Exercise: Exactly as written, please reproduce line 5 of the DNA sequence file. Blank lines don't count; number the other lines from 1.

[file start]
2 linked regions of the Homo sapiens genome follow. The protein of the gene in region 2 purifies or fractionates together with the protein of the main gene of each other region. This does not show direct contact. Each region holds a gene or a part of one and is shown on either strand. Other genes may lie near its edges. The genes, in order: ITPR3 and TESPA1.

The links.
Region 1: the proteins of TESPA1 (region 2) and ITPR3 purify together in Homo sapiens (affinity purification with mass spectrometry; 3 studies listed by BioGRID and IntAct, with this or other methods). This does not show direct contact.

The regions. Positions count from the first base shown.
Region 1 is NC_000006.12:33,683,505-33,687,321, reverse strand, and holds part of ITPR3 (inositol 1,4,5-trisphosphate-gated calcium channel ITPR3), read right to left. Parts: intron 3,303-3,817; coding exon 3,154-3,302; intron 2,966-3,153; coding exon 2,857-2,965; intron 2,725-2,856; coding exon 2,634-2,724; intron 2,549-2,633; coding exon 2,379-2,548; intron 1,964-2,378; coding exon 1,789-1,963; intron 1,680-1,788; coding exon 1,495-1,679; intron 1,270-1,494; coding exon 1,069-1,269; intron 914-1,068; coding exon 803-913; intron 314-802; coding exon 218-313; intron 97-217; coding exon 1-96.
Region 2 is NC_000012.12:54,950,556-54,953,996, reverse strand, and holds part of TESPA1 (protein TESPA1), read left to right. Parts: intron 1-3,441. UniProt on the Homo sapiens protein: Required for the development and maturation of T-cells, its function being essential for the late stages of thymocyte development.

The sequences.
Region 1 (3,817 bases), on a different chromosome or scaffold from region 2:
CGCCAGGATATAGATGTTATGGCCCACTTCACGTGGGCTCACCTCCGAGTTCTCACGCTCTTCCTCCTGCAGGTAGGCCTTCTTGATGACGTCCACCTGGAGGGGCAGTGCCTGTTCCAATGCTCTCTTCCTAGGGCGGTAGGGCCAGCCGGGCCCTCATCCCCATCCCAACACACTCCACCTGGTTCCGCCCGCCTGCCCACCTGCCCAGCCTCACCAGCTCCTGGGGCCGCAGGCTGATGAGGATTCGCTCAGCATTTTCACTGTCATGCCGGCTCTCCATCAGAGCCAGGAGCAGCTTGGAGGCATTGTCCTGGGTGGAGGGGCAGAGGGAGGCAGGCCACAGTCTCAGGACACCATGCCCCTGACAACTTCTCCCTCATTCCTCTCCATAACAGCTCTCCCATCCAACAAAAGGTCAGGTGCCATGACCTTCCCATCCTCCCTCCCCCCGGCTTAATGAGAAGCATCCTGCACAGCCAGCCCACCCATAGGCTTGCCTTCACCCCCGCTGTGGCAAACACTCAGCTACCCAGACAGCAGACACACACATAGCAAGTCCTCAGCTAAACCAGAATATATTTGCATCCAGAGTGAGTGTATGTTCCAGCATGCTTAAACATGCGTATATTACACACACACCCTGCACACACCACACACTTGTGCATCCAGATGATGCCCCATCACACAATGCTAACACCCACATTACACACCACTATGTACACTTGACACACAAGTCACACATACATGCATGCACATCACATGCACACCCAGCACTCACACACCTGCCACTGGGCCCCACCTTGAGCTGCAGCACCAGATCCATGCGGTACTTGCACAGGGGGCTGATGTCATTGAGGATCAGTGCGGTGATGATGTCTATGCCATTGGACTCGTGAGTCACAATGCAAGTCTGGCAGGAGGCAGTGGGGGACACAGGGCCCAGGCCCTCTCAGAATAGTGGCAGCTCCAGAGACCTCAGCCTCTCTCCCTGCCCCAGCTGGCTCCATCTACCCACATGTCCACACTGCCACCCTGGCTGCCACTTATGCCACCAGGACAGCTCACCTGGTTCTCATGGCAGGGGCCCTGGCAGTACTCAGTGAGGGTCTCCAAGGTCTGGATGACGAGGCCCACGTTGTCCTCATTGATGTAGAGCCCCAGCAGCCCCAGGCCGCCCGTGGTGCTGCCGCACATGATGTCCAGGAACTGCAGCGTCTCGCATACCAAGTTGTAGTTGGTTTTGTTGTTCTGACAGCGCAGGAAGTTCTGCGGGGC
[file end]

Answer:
Region 1 is NC_000006.12:33,683,505-33,687,321, reverse strand, and holds part of ITPR3 (inositol 1,4,5-trisphosphate-gated calcium channel ITPR3), read right to left. Parts: intron 3,303-3,817; coding exon 3,154-3,302; intron 2,966-3,153; coding exon 2,857-2,965; intron 2,725-2,856; coding exon 2,634-2,724; intron 2,549-2,633; coding exon 2,379-2,548; intron 1,964-2,378; coding exon 1,789-1,963; intron 1,680-1,788; coding exon 1,495-1,679; intron 1,270-1,494; coding exon 1,069-1,269; intron 914-1,068; coding exon 803-913; intron 314-802; coding exon 218-313; intron 97-217; coding exon 1-96.